Flamenco dancer Lindsey Bourasso stars in a multimedia piece about grief, “El Lobo y La Paloma (The Wolf and the Dove).” Submitted photo

Grief is all around us these days. With nearly 200,000 Americans dead from a perniciously contagious virus, the number of friends and loved ones in mourning is incalculable. For those of us still walking, grieving is even harder when that health crisis suspends our daily lives, making the normal processing of loss and sorrow even more difficult.

Now imagine you’re in prison.

Apart from the daily pain of incarceration, where fear and guilt are the unwelcome daily companions to the base-level disquiet all Americans are living through. Even more so than the rest of us, the incarcerated have little chance for escape. (Figuratively speaking, of course.) But, for a Maine dancer and the moviemaker who filmed her grief-themed dance performance, escape has come from a most unlikely place.

We don’t deal well with grief in our culture and society, and it’s even worse in a prison system “where there’s more grief and even less access to resources,” said Portland’s Lindsey Bourassa, whose multimedia dance performance “El Lobo y La Paloma (The Wolf and the Dove)” was filmed in 2017-18 by producer/directors David Camlin and Scott Sutherland and recently picked up by Edovo, a company dedicated to bringing educational, arts, and communication projects to people in the nation’s prisons and jails. It’s also available for rent or purchase through Vimeo for those on the outside.

Inspired by a poem written by Bourassa’s father about the long-ago death of his mother, “El Lobo y La Poloma” sees Bourassa and fellow flamenco dancer Megan Keogh physically manifesting the grieving process over projected paintings by Khosro Berahmandi and a striking performance by singer Talal Alzefiri and musician Thomas Kovacevic. Incorporating narration of her father’s poem and her own on the subject of death and loss, the film is simultaneously passionate, theatrical, and – for those of us not versed in the art of dance – mysterious. Even opaque.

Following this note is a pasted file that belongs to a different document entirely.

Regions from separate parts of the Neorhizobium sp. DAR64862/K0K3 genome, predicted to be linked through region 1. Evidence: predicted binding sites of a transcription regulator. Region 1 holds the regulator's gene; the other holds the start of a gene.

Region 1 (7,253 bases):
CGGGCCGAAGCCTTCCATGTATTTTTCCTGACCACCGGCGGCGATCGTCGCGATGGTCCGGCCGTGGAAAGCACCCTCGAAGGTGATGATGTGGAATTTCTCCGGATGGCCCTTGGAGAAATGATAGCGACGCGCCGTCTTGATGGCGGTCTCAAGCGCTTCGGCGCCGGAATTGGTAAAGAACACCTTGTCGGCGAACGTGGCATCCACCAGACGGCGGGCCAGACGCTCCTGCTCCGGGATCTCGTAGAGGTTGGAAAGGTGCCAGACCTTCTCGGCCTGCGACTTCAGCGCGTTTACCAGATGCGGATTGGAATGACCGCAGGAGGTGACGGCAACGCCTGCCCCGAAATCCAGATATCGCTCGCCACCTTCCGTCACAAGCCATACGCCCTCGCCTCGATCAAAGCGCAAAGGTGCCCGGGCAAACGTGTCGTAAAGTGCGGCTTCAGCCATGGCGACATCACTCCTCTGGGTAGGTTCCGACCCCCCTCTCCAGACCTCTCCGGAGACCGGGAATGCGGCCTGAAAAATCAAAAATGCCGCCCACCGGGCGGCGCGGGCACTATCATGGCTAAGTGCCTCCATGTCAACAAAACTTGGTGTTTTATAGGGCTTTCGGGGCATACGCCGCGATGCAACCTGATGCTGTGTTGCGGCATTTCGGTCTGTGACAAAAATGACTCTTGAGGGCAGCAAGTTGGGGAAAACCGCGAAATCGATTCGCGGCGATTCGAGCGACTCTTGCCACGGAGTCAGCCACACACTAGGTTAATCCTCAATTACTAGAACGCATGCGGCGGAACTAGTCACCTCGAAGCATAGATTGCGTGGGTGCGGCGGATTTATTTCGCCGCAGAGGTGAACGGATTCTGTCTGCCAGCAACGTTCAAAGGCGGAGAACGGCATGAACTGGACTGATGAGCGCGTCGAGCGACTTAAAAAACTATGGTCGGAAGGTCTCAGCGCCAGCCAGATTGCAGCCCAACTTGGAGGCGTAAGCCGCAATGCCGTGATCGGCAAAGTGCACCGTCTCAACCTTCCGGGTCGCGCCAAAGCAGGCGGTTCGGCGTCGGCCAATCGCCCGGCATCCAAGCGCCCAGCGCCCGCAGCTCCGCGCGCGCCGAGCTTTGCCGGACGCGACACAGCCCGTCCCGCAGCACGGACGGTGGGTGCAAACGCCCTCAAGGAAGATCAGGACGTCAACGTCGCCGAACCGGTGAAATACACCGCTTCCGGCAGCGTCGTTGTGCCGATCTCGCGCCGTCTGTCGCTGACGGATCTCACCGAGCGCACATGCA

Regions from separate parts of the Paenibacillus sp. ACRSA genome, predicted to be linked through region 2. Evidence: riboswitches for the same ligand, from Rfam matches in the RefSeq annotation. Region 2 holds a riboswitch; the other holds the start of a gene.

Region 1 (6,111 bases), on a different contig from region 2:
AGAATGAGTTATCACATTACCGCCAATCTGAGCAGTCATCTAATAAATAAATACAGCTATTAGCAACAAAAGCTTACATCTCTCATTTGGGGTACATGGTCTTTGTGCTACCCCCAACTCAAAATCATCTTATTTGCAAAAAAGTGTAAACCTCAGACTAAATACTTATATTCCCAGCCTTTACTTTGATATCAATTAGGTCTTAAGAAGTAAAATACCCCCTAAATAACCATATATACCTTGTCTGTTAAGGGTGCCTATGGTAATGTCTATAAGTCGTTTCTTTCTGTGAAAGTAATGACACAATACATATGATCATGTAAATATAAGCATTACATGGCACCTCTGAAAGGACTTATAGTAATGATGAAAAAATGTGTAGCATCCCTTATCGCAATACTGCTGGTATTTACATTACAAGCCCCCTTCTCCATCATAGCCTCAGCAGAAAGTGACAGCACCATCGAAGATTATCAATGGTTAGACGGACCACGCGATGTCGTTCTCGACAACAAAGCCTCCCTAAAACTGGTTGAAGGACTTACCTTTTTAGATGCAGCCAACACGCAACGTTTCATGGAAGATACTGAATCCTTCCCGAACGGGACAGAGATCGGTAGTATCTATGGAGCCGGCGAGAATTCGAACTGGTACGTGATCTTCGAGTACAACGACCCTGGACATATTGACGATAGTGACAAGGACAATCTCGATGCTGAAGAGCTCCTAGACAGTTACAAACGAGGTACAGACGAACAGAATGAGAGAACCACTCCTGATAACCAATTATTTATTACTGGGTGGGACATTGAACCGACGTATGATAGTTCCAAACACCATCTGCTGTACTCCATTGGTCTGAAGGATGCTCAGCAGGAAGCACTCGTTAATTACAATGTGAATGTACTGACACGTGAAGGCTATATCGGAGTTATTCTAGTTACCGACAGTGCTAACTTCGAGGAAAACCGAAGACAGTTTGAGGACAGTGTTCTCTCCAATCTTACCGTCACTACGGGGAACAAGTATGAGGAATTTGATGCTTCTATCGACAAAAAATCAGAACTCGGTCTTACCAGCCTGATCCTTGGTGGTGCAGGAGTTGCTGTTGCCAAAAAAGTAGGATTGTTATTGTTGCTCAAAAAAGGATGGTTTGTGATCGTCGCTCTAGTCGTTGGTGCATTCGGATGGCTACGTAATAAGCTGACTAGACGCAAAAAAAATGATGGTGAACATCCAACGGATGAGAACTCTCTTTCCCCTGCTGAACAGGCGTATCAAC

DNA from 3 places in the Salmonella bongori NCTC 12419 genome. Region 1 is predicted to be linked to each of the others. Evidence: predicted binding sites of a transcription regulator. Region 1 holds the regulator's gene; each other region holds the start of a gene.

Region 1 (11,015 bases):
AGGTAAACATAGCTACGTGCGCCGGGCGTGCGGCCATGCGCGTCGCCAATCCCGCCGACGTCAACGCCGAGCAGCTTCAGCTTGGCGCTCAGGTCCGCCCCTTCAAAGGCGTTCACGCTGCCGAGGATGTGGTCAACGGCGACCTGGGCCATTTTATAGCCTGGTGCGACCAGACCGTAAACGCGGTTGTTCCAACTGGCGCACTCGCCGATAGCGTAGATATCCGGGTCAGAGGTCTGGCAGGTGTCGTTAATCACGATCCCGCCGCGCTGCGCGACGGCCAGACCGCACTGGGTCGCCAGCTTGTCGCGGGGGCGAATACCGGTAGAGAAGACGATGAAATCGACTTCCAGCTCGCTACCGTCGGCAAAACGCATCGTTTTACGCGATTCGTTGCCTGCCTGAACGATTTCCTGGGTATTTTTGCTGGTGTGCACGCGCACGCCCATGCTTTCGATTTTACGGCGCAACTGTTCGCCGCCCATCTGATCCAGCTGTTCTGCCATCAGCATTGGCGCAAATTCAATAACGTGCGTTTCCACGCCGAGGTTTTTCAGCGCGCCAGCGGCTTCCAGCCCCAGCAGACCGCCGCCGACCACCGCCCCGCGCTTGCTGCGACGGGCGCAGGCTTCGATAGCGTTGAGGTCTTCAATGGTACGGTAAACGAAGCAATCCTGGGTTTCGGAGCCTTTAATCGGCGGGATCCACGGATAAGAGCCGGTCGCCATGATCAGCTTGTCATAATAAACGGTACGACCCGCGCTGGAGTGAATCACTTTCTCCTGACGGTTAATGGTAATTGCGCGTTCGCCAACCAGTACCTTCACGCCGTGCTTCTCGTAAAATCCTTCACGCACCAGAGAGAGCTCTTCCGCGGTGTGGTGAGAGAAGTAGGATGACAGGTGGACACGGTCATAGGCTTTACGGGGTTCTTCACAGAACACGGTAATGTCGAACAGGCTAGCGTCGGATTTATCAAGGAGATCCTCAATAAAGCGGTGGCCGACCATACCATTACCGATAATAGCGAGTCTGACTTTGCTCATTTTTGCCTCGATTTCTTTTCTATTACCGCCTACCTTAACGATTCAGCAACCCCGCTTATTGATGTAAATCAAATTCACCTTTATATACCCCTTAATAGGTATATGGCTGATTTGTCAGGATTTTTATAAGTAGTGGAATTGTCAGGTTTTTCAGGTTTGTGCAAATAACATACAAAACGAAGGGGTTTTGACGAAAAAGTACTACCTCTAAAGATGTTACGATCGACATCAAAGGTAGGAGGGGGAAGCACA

It’s resonated with incarcerated viewers to an extent that even Bourassa and Camlin have found surprising. “As an artist, you’re always looking for ways to bring your work to different populations, to make it accessible there,” says Bourassa. “Flamenco is a really great art form for telling stories, because, while it’s very technical, its goal is emotional. Sometimes I feel it touches people in a way that maybe other forms that are less outwardly emotional can’t.”

While “El Lobo y La Poloma” wasn’t conceived with incarcerated audiences in mind, both Camlin and Bourassa tout Edovo’s approach to bringing uplifting, thought-provoking art behind prison walls where such experiences are perpetually scarce. “Edovo’s whole concept is education-based learning experience,” explains Camlin, who splits his professional life between Maine and Michigan. “From muffin recipes to GED tracks to skill training, it’s all about personal development. Our goal was to develop a learning component to go along with the film.”

Camlin notes that he and Bourassa went through a learning process, as well. “We initially thought about bringing this to a group setting, like we have at public screenings of the film, where I’ve witnessed some of the best conversations I’ve ever seen. But for a lot of incarcerated people, there isn’t a person they can trust enough to show their emotions. So we tailored it to an individual experience.”

Introduced to Edovo by the PMA’s Jon Courtney (whose work promoting prison education and arts we’ve profiled at Indie Film), Bourassa and Camlin – alongside Hospice of Southern Maine counselor Carol Schonberg – have created an immersive experience about processing grief that has clearly struck a chord. They started to receive positive feedback from incarcerated viewers within days of the film’s Edovo release, and the pair say the anonymous responses have been sometimes overwhelming. (One unedited response reads, “I didn’t take my losses well and this shows me a way to turn pain into art,” while another states plainly, “Makes me wanna fix my ways so im remebered by something impressive.”)

For a work so personal, the success of “El Lobo y La Paloma” in touching people in need has been humbling for Bourassa. Noting that her own process has been one of realizing that joy and creativity are as much a part of grieving as sadness, Bourassa says, “The feedback is so helpful in asking, ‘What does this work do? How is this helpful?’ That’s what struck me — how they want to leave a legacy, want to be remembered for something really wonderful.”

“El Lobo y La Paloma” can be seen on-demand at Vimeo. For more of Lindsey Bourassa’s dance and David Camlin’s filmmaking work, check out their respective websites, bourassadance.com and 7cylinders.com.

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